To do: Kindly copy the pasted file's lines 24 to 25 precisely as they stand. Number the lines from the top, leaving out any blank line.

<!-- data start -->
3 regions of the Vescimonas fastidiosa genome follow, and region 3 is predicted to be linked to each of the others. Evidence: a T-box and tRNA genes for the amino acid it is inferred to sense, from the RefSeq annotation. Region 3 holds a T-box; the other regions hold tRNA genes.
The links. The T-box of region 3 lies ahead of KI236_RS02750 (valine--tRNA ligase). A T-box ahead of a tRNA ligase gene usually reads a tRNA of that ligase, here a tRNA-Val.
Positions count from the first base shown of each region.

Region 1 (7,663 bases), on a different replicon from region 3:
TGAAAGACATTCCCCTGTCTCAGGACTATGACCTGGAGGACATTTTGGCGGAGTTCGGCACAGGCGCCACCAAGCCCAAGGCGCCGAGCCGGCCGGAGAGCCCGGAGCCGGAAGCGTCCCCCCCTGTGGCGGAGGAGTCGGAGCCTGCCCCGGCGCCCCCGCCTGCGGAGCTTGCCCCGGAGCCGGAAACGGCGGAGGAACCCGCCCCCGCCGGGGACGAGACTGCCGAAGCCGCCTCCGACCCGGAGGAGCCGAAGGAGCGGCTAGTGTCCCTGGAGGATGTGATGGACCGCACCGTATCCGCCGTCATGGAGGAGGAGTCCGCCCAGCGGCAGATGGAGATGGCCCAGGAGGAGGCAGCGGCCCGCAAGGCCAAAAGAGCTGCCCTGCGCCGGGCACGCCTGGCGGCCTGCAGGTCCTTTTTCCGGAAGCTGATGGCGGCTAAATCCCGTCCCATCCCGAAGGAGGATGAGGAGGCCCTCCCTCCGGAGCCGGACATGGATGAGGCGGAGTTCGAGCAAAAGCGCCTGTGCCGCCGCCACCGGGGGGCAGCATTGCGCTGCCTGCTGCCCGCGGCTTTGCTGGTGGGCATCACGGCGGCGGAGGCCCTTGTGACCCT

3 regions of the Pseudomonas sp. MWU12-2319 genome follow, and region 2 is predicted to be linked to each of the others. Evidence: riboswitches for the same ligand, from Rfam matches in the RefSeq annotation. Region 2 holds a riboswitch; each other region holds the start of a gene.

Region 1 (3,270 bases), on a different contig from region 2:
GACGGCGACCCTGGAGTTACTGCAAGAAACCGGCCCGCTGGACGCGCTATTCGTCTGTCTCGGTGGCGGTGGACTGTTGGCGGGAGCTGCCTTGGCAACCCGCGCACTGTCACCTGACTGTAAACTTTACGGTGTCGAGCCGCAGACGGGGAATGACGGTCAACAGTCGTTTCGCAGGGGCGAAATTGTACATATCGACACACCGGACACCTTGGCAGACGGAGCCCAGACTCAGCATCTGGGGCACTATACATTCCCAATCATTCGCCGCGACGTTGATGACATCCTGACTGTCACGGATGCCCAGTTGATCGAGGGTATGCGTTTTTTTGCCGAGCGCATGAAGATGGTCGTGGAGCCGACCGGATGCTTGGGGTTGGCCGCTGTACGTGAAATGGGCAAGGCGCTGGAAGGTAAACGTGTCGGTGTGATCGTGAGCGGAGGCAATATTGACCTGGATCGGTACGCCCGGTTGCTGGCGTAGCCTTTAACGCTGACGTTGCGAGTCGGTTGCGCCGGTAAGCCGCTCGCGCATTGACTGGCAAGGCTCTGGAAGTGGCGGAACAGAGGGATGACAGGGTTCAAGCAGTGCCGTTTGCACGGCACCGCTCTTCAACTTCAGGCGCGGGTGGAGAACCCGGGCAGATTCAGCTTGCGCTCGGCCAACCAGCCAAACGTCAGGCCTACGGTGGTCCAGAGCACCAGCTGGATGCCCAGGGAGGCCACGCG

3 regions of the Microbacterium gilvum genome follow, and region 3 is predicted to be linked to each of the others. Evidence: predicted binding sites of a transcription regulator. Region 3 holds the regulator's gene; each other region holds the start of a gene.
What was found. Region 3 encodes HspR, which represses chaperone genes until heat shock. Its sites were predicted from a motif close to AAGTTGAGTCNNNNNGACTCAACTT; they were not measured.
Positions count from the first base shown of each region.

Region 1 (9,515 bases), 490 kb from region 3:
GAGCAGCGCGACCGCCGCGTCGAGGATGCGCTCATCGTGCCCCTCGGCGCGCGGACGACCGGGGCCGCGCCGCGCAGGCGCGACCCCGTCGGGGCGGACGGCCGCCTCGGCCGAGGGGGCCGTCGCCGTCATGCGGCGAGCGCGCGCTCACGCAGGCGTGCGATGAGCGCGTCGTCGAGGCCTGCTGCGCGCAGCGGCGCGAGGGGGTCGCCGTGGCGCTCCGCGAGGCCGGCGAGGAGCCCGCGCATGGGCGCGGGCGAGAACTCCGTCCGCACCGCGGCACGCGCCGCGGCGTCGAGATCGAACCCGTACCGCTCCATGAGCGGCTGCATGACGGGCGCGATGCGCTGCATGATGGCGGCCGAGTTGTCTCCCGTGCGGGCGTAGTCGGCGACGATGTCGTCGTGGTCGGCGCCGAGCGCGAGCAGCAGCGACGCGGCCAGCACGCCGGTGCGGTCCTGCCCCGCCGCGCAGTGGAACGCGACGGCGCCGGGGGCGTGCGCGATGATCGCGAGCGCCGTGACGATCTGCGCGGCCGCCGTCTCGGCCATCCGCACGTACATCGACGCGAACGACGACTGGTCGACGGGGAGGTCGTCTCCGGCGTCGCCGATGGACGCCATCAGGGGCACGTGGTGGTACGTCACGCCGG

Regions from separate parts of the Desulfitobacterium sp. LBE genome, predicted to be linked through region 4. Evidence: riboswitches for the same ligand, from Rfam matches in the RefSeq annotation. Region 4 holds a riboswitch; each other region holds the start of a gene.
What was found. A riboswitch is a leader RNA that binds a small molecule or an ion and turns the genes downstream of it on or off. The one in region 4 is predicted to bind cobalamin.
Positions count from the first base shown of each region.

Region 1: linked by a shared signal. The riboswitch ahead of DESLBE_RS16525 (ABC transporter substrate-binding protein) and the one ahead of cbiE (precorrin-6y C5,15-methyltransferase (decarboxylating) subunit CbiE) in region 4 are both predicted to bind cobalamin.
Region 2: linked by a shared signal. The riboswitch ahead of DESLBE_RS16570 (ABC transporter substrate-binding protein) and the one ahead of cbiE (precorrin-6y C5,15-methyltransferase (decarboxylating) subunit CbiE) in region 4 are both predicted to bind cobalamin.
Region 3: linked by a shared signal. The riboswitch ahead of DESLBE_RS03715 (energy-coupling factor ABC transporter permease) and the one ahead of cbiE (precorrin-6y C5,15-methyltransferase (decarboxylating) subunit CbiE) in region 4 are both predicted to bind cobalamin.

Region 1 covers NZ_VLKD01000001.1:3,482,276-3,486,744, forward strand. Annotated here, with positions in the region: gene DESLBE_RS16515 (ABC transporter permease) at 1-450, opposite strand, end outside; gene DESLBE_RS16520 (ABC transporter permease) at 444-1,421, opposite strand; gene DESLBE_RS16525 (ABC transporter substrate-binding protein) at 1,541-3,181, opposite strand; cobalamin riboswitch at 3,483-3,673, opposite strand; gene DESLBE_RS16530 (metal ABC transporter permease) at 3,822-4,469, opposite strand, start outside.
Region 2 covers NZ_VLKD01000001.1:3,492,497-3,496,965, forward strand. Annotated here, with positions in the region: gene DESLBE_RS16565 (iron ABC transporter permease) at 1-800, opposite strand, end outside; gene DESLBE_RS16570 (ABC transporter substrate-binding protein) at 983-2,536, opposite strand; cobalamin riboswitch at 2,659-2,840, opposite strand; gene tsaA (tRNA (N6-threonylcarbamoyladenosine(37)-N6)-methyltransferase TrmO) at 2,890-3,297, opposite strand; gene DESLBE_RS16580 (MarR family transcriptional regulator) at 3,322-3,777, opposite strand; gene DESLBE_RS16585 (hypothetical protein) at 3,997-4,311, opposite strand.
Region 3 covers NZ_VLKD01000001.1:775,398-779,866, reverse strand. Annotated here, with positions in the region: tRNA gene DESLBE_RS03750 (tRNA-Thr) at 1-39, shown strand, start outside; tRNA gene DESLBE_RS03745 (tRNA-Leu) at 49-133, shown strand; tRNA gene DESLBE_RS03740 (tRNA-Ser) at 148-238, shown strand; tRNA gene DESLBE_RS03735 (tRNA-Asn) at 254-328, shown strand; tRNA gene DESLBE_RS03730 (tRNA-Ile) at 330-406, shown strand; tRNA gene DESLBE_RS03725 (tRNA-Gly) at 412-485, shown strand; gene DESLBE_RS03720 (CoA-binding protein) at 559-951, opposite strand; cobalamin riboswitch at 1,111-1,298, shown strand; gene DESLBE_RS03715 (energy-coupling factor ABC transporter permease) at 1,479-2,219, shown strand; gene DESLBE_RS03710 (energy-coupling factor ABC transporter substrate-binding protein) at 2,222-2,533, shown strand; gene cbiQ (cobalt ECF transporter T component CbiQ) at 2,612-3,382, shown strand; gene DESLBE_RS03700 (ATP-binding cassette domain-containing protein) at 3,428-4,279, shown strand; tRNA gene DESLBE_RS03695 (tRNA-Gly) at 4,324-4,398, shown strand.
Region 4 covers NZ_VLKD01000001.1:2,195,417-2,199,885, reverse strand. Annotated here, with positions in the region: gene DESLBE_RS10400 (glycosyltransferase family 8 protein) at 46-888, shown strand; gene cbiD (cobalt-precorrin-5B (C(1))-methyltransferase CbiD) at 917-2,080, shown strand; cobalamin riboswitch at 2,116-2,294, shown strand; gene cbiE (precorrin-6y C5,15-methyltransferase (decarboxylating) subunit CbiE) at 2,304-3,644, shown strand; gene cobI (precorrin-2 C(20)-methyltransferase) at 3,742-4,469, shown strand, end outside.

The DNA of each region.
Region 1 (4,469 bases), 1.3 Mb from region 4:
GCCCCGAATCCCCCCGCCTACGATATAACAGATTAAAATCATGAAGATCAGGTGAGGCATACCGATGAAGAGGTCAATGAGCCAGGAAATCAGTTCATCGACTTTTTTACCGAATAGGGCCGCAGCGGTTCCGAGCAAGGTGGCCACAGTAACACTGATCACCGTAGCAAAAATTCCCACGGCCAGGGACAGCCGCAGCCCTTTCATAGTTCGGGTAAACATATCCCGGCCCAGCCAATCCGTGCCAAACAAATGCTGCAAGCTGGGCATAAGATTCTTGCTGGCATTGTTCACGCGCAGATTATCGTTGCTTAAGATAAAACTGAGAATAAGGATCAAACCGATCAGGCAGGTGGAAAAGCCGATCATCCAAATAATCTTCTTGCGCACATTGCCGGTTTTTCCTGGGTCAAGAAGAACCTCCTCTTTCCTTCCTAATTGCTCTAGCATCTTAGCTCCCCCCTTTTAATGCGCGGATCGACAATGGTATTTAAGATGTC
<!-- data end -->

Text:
The DNA of each region.
Region 1 (4,469 bases), 1.3 Mb from region 4: